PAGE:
The future's here, and you can hold it in your hand
Everyone knows cinema’s a tough gig to get into. A budding novelist can sit in a cafe with a cheap notebook and a dream; the next Banksy only needs a wall and a can. But a movie maker needs a crew, and an editor, a colorist, a script, and an equipment list that goes on forever.
So it’s easy to dismiss smartphone movies as a novelty and as inconsequential TikTok nothings that will soon be forgotten. But that viewpoint ignores that their real potential isn’t the finished product, but the power to experiment they put in people’s hands. Their story may start with image capture on a small screen, can it end with image delivery on a large one? Smartphone film festivals think so.
SmartFone Flick Fest
Angela Blake is a co-founder and director of SF3 (SmartFone FlickFest), a hugely successful international festival held in Sydney, Australia. Though it’s now in its eighth year, even Angela says that right from the beginning, “we were adamant that we knew smartphones were never going to replace traditional cameras.” And she speaks from personal experience. Both she and her fellow founders have strong arts rather than tech backgrounds; Angela herself is a graduate of The New York Film Academy’s Acting for Screen Program and has a feature film called Burnu in the works.
No, what intrigued Angela was the democratization this new technology would bring. While smartphone technology doesn’t magically let you make feature movies—you still need talent and a heap of other stuff for that—what it does is empower everyday people to easily tell and publish stories using moving images – and that has never happened at scale before.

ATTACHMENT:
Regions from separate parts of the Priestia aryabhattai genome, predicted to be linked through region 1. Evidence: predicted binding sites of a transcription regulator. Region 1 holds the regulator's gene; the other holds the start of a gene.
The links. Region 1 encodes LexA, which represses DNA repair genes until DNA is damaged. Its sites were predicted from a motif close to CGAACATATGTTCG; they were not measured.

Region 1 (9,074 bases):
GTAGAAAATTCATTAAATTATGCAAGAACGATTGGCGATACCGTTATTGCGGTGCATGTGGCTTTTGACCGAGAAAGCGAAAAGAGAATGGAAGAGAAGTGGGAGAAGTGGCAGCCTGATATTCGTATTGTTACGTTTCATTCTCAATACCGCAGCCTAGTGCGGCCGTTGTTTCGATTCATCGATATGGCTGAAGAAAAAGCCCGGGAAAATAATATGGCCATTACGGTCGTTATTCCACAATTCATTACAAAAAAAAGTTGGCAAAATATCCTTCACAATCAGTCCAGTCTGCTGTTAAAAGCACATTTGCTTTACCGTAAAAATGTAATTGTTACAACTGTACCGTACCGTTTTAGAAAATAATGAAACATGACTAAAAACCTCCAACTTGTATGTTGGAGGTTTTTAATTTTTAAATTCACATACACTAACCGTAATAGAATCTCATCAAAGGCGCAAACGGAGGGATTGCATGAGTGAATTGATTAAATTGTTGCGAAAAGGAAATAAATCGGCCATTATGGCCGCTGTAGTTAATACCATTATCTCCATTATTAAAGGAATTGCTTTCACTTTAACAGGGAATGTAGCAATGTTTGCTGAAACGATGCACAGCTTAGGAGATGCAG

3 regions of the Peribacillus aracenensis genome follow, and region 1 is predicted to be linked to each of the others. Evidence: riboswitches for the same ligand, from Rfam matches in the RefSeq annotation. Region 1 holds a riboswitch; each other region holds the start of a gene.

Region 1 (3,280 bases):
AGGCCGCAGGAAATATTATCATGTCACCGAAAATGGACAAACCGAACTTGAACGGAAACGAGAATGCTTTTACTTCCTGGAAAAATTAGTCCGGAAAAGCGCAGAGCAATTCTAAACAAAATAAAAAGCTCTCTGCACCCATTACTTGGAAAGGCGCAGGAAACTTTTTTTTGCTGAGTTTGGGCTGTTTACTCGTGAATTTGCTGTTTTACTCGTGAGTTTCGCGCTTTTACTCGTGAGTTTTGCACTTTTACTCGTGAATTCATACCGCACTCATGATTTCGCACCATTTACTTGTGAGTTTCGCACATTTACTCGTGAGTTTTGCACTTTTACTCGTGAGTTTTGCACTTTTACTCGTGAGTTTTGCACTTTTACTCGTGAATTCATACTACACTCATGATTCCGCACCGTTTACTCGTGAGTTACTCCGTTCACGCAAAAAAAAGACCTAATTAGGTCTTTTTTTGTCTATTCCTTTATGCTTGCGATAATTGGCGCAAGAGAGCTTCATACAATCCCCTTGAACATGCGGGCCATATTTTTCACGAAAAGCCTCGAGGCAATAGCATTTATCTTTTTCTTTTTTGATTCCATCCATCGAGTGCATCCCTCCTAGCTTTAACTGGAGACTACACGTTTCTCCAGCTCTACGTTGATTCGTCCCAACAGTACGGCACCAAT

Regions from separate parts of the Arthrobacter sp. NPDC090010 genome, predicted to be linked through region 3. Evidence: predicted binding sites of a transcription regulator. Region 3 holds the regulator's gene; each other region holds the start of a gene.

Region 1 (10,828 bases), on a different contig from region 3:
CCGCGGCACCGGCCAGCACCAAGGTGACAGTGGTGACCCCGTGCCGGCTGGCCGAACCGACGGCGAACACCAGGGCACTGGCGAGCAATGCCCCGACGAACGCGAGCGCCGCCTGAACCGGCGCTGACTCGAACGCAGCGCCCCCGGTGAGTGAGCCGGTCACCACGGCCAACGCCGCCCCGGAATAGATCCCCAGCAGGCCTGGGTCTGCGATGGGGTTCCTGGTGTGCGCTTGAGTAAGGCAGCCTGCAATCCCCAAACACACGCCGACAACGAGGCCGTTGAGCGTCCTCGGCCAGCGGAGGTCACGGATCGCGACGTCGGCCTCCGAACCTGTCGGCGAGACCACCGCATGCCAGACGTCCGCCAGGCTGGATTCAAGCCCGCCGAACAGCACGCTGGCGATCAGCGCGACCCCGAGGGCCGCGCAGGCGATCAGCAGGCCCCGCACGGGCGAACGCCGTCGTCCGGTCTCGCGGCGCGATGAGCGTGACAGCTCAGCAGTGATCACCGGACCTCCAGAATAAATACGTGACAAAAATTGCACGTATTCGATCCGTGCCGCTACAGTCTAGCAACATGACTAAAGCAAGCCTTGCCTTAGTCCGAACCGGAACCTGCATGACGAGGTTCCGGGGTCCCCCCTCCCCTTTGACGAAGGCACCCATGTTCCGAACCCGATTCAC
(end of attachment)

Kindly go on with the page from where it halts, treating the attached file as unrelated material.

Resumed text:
“Smartphone filmmaking is accessible. It really cuts down barriers, and because it’s a bit of an underground movement, there are huge communities. I think we all feel excited and lucky to be doing something new, with new rules, and bringing it to the mainstream. There’s a really fun kind of feel when you’re in this space.” She provides that missing link between small screen and large, sharing content with live audiences where it can be properly appreciated.
Claiming its moment
Mainstream cinema has noticed. American film director Steven Soderbergh says smartphones are now one of the cameras in his arsenal, and Angela says she sees “emerging or professional filmmakers who are between gigs or can’t get funding turning to smartphones as an accessible and affordable tool. I really think this technology is claiming its moment now.”
Pressure’s building from below too. The generation that has grown up with smartphones and immersed in YouTube is visually literate. Even if they’re not making movies themselves, their understanding of filmmaking grammar far exceeds their parents’. SF3 runs workshops, and Angela says, “Adults are still quite freaked out when it comes to editing—really overthinking things like frame rate and aspect ratios—but the kids aren’t thinking about any of this stuff. Before I’m finished speaking, they’re up and shooting, and they’ve already edited their film during their lunch break. They’ve got this inside them—and the adults don’t.”
Making feature films still demands feature film resources, and nobody at SF3 believes that’s changing. The real change is in the visual literacy of the makers and the watchers: they and their tiny smartphone screens are about to drive cinema’s next new wave, and it’s going to be a big one.